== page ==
The SQLite4 Run-Time Environment
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An instance of the sqlite4_env object defines the run-time environment for SQLite4. By "run-time environment" we mean things such as:

Basically, the sqlite4_env object defines how SQLite4 interacts with the rest of the application.

Builds for unix and windows come with a built-in sqlite4_env object that is appropriate for most applications. And so in most cases, the programmer never has to think about the run-time environment; the default setup will work great. But some speciallized applications may want to alter the environment to accommodate their particular needs. For example, the application might want to use a memory allocator other than the default malloc()/free()/realloc() from the standard library. Or, the application might want to define an alternative key/value storage engine to use on the backend of SQLite4. In these cases, the application can either customize the built-in default sqlite4_env object, or create its own sqlite4_env objects to use in place of the default.

An sqlite4_env object is not constant. It contains state information, such as the current state of the PRNG and the state of various mutexes. SQLite4 contains no global variables, except for the single built-in default sqlite4_env object. All global state is contained within sqlite4_env objects.

An sqlite4_env object is opaque; its internal structure is not visible to the application. The content of an sqlite4_env object is controlled indirectly through methods, such as sqlite4_env_config().

Methods Of The Run-time Environment Object

A number of interfaces in SQLite4 require a pointer to an sqlite4_env object as their first parameter. Think of these interfaces as methods of the sqlite4_env object. Examples include (but are not limited to):

int sqlite4_env_config(sqlite4_env*, int op, ...);
int sqlite4_open(sqlite4_env*, const char *zFilename, sqlite4 **, ...);
void *sqlite4_malloc(sqlite4_env*, sqlite4_size_t);
void *sqlite4_realloc(sqlite4_env*, void*, sqlite4_size_t);
void sqlite4_free(sqlite4_env*, void*);
char *sqlite4_mprintf(sqlite4_env*, const char *zFormat, ...);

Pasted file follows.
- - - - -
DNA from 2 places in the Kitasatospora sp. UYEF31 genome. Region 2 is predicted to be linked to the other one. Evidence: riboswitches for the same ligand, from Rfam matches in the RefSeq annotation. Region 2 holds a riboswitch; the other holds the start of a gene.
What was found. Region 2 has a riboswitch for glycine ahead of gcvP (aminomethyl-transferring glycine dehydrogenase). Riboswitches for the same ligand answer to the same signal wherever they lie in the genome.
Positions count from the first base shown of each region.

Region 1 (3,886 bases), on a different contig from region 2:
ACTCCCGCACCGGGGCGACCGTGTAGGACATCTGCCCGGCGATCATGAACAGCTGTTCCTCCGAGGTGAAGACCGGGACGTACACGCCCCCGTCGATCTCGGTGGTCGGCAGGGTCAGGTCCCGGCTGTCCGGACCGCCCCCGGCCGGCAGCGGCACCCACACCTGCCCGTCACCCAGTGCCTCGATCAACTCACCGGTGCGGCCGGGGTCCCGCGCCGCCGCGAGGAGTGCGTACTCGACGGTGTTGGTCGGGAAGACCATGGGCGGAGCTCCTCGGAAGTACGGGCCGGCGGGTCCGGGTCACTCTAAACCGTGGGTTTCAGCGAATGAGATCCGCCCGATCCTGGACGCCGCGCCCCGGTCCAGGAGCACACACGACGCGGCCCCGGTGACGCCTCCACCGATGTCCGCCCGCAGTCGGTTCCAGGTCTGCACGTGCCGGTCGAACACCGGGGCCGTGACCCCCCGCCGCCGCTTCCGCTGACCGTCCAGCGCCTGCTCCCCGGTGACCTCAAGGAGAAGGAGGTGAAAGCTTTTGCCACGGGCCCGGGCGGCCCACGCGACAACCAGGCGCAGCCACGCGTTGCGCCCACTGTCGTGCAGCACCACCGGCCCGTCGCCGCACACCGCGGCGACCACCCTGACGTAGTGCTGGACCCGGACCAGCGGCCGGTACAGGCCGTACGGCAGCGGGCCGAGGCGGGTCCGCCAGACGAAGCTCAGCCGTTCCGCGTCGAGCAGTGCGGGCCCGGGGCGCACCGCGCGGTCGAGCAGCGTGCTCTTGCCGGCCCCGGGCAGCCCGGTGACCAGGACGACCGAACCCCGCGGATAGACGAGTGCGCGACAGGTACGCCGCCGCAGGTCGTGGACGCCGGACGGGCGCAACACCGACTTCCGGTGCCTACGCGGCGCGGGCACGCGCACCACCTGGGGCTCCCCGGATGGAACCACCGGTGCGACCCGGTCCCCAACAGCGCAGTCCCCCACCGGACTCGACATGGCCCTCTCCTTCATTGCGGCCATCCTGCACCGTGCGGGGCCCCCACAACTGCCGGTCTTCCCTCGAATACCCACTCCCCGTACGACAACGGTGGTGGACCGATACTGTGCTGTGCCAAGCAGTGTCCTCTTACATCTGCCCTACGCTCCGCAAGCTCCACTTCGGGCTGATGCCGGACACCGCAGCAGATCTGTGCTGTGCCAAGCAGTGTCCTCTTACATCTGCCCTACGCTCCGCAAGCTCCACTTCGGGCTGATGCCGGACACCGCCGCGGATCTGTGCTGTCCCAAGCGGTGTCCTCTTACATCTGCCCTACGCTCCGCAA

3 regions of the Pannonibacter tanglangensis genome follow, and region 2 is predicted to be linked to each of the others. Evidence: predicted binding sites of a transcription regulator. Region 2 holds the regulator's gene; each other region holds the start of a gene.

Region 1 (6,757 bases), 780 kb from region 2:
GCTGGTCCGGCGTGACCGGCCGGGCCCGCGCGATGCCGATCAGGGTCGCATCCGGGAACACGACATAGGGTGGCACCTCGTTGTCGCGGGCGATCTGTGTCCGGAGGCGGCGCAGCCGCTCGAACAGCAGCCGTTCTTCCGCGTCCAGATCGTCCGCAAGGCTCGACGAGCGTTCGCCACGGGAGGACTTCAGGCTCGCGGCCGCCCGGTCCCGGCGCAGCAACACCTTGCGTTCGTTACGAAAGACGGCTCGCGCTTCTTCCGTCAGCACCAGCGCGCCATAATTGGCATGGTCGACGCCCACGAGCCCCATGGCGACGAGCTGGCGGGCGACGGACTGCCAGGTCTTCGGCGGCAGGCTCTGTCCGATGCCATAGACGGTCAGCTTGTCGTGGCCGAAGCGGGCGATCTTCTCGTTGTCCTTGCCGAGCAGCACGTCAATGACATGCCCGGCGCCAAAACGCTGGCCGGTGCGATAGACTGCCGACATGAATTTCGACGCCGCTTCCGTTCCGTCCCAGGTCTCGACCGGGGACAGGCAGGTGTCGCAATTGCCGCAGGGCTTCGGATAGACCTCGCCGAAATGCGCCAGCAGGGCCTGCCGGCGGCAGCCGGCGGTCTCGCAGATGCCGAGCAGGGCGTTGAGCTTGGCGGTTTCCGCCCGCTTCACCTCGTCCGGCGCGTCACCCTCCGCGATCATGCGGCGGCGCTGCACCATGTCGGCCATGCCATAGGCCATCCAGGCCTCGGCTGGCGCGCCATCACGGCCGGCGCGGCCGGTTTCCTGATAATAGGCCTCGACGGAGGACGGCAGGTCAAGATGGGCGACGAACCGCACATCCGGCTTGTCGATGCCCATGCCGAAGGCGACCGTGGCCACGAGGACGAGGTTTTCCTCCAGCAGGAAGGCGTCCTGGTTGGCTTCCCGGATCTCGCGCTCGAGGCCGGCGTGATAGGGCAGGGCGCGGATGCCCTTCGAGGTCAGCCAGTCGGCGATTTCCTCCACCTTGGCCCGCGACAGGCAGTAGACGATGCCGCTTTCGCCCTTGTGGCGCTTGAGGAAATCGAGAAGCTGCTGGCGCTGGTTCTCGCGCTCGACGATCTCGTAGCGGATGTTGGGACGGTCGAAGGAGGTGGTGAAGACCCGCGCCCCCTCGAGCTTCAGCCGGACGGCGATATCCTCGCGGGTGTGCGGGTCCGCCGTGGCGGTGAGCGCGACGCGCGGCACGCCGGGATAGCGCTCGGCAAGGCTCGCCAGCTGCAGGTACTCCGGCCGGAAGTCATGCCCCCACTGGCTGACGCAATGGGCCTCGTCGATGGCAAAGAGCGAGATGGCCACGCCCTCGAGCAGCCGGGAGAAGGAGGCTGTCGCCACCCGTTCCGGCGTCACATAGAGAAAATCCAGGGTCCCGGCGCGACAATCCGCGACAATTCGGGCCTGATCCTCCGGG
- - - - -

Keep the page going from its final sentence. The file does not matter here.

int sqlite4_randomness(sqlite4_env*, int amt, unsigned char *buf);
void sqlite4_log(sqlite4_env*, int errCode, const char *zFormat, ...);

Any interface that takes a pointer to an sqlite4_env object will accept a NULL pointer. When a NULL pointer is seen on an sqlite4_env method, the built-in default sqlite4_env object is used.

Managing Run-time Environment Objects

The default run-time environment can be obtained using the following interface:

sqlite4_env *sqlite4_env_default(void);

To create a new, customized sqlite4_env object, an application should first allocate space for the object. Space can be allocated on the heap or on the stack or as BSS. The amount of space allocated must be at least sqlite4_env_size() bytes. The space requirements will vary depending on the release of SQLite and on the compile-time options used to build SQLite, so it is important that applications always check the size returned from sqlite4_env_size().

To initialize a new sqlite4_object, use:

sqlite4_env_config(pNew, SQLITE_ENVCONFIG_INIT, pTemplate);

The sqlite4_env_config(.., SQLITE_ENVCONFIG_INIT,...) interface copies the settings from a preexisting sqlite4_env object (which can be a NULL pointer to indicate the default environment) into the new environment object.

After being initialized, the application can make customizations to the new sqlite4_env object using additional calls to sqlite4_env_config(). Once customization is complete, the application should activate the environment using:

int sqlite4_initialize(sqlite4_env*);

Every sqlite4_env object should be exactly activated prior to use. Even the built-in default sqlite4_env objects should be activated by a call to sqlite4_initialize() with a NULL argument. Many of the customizations must occur prior to activation. If these customizations are attempted after activation, sqlite4_env_config() will return SQLITE_MISUSE.

To safely modify the an sqlite4_env object after it has been activated, it should first be deactivated using:

int sqlite4_shutdown(sqlite4_env*);

All database connections should be closed and all memory allocates free and all other resources associated with the environment should be released prior to invoking sqlite4_shutdown().